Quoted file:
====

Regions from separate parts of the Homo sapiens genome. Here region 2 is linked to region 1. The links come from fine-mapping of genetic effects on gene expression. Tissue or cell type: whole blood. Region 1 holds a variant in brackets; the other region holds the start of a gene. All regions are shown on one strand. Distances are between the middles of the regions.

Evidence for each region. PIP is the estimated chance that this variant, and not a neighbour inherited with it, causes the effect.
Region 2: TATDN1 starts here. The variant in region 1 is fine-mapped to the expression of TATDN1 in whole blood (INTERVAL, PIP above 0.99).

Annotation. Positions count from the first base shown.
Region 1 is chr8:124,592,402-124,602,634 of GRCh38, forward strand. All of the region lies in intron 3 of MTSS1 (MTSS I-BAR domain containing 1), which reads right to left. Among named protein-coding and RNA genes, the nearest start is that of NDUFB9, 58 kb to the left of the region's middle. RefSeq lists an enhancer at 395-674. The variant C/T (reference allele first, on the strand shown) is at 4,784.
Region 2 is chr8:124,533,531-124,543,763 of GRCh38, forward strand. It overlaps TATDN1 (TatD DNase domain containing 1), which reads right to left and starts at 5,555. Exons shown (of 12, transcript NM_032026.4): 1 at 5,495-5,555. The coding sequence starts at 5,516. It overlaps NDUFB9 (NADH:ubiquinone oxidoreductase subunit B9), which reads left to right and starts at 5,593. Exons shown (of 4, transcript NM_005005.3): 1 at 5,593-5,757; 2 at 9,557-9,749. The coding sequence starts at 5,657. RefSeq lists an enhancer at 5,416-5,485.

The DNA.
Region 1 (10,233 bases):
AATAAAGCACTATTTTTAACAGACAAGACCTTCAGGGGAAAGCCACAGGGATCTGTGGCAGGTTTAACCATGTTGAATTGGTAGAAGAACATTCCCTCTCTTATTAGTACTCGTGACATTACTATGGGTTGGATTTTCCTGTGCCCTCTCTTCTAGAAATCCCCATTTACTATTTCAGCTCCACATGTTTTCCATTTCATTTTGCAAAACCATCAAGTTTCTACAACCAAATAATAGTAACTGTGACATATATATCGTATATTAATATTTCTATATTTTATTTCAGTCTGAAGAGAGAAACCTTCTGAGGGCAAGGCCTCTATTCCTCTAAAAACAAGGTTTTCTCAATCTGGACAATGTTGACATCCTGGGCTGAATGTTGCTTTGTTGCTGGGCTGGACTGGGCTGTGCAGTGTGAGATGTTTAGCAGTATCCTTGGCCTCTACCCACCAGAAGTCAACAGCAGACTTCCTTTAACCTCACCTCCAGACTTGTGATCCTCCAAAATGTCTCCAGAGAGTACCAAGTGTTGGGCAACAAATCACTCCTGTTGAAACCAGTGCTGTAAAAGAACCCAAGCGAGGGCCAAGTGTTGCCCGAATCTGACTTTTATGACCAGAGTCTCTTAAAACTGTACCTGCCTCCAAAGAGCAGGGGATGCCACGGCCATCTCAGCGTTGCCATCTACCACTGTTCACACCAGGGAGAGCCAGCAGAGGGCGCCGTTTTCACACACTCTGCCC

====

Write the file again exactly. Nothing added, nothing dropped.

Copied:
Regions from separate parts of the Homo sapiens genome. Here region 2 is linked to region 1. The links come from fine-mapping of genetic effects on gene expression. Tissue or cell type: whole blood. Region 1 holds a variant in brackets; the other region holds the start of a gene. All regions are shown on one strand. Distances are between the middles of the regions.

Evidence for each region. PIP is the estimated chance that this variant, and not a neighbour inherited with it, causes the effect.
Region 2: TATDN1 starts here. The variant in region 1 is fine-mapped to the expression of TATDN1 in whole blood (INTERVAL, PIP above 0.99).

Annotation. Positions count from the first base shown.
Region 1 is chr8:124,592,402-124,602,634 of GRCh38, forward strand. All of the region lies in intron 3 of MTSS1 (MTSS I-BAR domain containing 1), which reads right to left. Among named protein-coding and RNA genes, the nearest start is that of NDUFB9, 58 kb to the left of the region's middle. RefSeq lists an enhancer at 395-674. The variant C/T (reference allele first, on the strand shown) is at 4,784.
Region 2 is chr8:124,533,531-124,543,763 of GRCh38, forward strand. It overlaps TATDN1 (TatD DNase domain containing 1), which reads right to left and starts at 5,555. Exons shown (of 12, transcript NM_032026.4): 1 at 5,495-5,555. The coding sequence starts at 5,516. It overlaps NDUFB9 (NADH:ubiquinone oxidoreductase subunit B9), which reads left to right and starts at 5,593. Exons shown (of 4, transcript NM_005005.3): 1 at 5,593-5,757; 2 at 9,557-9,749. The coding sequence starts at 5,657. RefSeq lists an enhancer at 5,416-5,485.

The DNA.
Region 1 (10,233 bases):
AATAAAGCACTATTTTTAACAGACAAGACCTTCAGGGGAAAGCCACAGGGATCTGTGGCAGGTTTAACCATGTTGAATTGGTAGAAGAACATTCCCTCTCTTATTAGTACTCGTGACATTACTATGGGTTGGATTTTCCTGTGCCCTCTCTTCTAGAAATCCCCATTTACTATTTCAGCTCCACATGTTTTCCATTTCATTTTGCAAAACCATCAAGTTTCTACAACCAAATAATAGTAACTGTGACATATATATCGTATATTAATATTTCTATATTTTATTTCAGTCTGAAGAGAGAAACCTTCTGAGGGCAAGGCCTCTATTCCTCTAAAAACAAGGTTTTCTCAATCTGGACAATGTTGACATCCTGGGCTGAATGTTGCTTTGTTGCTGGGCTGGACTGGGCTGTGCAGTGTGAGATGTTTAGCAGTATCCTTGGCCTCTACCCACCAGAAGTCAACAGCAGACTTCCTTTAACCTCACCTCCAGACTTGTGATCCTCCAAAATGTCTCCAGAGAGTACCAAGTGTTGGGCAACAAATCACTCCTGTTGAAACCAGTGCTGTAAAAGAACCCAAGCGAGGGCCAAGTGTTGCCCGAATCTGACTTTTATGACCAGAGTCTCTTAAAACTGTACCTGCCTCCAAAGAGCAGGGGATGCCACGGCCATCTCAGCGTTGCCATCTACCACTGTTCACACCAGGGAGAGCCAGCAGAGGGCGCCGTTTTCACACACTCTGCCC